It was a few days ago now but late in the afternoon, feeling most impressed by Nafplio, I drove 10 km south with a view to using a Drepano campsite as a base for exploring other parts of the Argolid Peninsula.
I didn’t find the campsite I was looking for (that can happen when you don’t turn the sat-nav on) but fortune favoured me. More about that when I write about Drepano. For now it will suffice to say that I was able to use Drepano as a base and this morning I visited Epidaurus, Ermioni and Vivari.
Epidaurus is only about 30 km from Drepano and I was there by 09.00 to see the Ancient Theatre of Epidaurus which is part of the Sanctuary of Asklepios archaeological site. The Theatre, built between 330-20 BC, is still used to host performances on a regular basis. It is supposedly the “finest and best preserved example of classical Greek theatre in the World” and, yes, it looks the part. More than that, it is said that “the sound of a match struck is perfectly audible to all spectators, even in the topmost row of seats… nearly 60 metres away”. I don’t know about that but, certainly the acoustics are excellent…
The Theatre of Epidaurus. That’s a US tourist down the bottom and he was talking to his partner, sitting in the front row, and I could hear them perfectly. I could almost tell you what accent he had. The acoustics are impressive
After checking out the Theatre, I spent another hour or so looking at the rest of the Sanctuary of Asklepios (including the small museum) but, for me, this site is really all about the Amphitheatre.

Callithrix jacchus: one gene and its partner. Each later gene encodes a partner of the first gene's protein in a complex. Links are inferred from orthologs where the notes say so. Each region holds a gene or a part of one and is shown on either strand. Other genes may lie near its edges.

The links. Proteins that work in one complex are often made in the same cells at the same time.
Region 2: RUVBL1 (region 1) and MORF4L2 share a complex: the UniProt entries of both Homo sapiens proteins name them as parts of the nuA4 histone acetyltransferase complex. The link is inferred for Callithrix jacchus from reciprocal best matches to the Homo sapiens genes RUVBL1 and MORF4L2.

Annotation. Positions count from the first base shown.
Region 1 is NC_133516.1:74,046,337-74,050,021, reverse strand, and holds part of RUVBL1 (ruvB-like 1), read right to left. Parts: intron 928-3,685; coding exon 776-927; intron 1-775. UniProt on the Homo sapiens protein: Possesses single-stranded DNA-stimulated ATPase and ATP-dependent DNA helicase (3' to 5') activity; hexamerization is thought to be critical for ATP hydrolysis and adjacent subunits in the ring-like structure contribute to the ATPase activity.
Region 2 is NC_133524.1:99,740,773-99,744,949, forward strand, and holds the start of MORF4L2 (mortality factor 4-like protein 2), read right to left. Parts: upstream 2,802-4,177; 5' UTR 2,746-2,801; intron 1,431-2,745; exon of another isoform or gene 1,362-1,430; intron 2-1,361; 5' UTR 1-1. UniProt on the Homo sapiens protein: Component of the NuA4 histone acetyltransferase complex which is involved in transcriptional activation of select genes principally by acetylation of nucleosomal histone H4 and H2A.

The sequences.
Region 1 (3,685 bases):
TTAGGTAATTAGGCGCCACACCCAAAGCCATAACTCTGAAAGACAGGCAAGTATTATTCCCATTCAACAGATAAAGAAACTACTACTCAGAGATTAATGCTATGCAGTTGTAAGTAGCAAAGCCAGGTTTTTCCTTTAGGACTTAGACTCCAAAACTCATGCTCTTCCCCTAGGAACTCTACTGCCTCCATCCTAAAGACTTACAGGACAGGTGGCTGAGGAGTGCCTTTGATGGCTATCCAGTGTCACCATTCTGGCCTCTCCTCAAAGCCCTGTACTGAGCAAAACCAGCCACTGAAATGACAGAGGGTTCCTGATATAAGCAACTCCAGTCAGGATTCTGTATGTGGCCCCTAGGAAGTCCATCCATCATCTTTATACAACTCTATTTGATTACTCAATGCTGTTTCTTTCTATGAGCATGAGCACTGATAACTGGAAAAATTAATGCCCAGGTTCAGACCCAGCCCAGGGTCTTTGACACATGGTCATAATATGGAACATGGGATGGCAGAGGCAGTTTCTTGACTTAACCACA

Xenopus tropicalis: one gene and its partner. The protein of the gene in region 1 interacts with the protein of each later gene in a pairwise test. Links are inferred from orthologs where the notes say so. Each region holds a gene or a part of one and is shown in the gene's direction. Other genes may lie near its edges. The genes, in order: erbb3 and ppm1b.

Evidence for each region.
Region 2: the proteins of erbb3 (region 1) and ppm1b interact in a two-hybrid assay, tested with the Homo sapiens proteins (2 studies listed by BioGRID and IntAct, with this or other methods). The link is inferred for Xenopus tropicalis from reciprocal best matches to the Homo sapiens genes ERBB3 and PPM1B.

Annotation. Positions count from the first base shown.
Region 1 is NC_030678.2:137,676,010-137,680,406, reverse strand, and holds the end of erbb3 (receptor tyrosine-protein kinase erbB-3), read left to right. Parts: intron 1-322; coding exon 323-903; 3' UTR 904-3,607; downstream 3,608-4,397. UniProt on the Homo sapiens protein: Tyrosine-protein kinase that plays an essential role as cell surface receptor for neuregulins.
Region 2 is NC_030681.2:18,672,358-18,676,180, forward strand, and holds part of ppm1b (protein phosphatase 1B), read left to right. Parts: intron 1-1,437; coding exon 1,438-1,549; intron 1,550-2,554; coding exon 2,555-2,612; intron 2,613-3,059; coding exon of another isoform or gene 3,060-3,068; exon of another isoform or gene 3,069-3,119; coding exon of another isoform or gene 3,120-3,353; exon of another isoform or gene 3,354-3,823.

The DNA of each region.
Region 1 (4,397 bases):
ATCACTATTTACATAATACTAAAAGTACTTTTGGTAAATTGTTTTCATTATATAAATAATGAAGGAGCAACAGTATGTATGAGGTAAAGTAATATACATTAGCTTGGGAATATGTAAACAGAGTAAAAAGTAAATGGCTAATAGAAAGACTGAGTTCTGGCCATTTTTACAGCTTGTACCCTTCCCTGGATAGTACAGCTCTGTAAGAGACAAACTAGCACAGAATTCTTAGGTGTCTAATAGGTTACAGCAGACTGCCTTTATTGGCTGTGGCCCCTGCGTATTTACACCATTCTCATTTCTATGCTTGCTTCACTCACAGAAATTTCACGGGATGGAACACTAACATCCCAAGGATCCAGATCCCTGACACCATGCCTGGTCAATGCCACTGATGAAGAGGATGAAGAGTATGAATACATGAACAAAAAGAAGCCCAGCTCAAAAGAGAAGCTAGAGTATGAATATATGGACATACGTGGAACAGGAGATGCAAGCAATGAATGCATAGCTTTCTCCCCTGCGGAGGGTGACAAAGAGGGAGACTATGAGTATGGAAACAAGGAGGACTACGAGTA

Other aspects of the Sanctuary of Asklepios do not compare with the smaller sanctuary the Greeks built at Butrint (see Ksamil, Albania blog), especially in terms of atmosphere, but the setting is especially beautiful on a sunny day
From Epidaurus, it was a 50 km drive to Ermioni which is a gem of a small fishing town on the southern tip of the Argolid Peninsula. Ermioni has been described as sleepy and remote because there are just two narrow twisting roads over the surrounding hills that lead in and out of the town (and there is no bus service) but, that will be the same for many coastal towns on the Peloponnese and in any event, Ermioni is served by a ferry service connecting it to Piraeus and three of the Saronic Islands (Poros, Hydra and Spetses). It wasn’t at all sleepy today.
Ermioni appeared authentically Greek (not that I am an expert) in that there was none of the usual “tourist tack” about the place and whilst I was there it seemed the whole population was out and about either working (fishing boats going in and out and the majority of restaurants and tavernas open) or; as was the case with a large number of young men on the waterfront, singing and chanting for hours whilst they meticulously covered a fishing boat in palm fronds and plants and the like in preparation for tomorrow’s Epiphany. More about that tomorrow.
… singing and chanting for hours…
My last trip of the day was the 60 km trip up to the seaside village of Vivari which sits alongside Drepano and only 3 km from my temporary base. It was recommended to me as the best place to get fresh fish. I’ll let you know about that in due course.
Meanwhile, some of the views on the journey…
Epidaurus to Ermioni
Ermioni to Vivari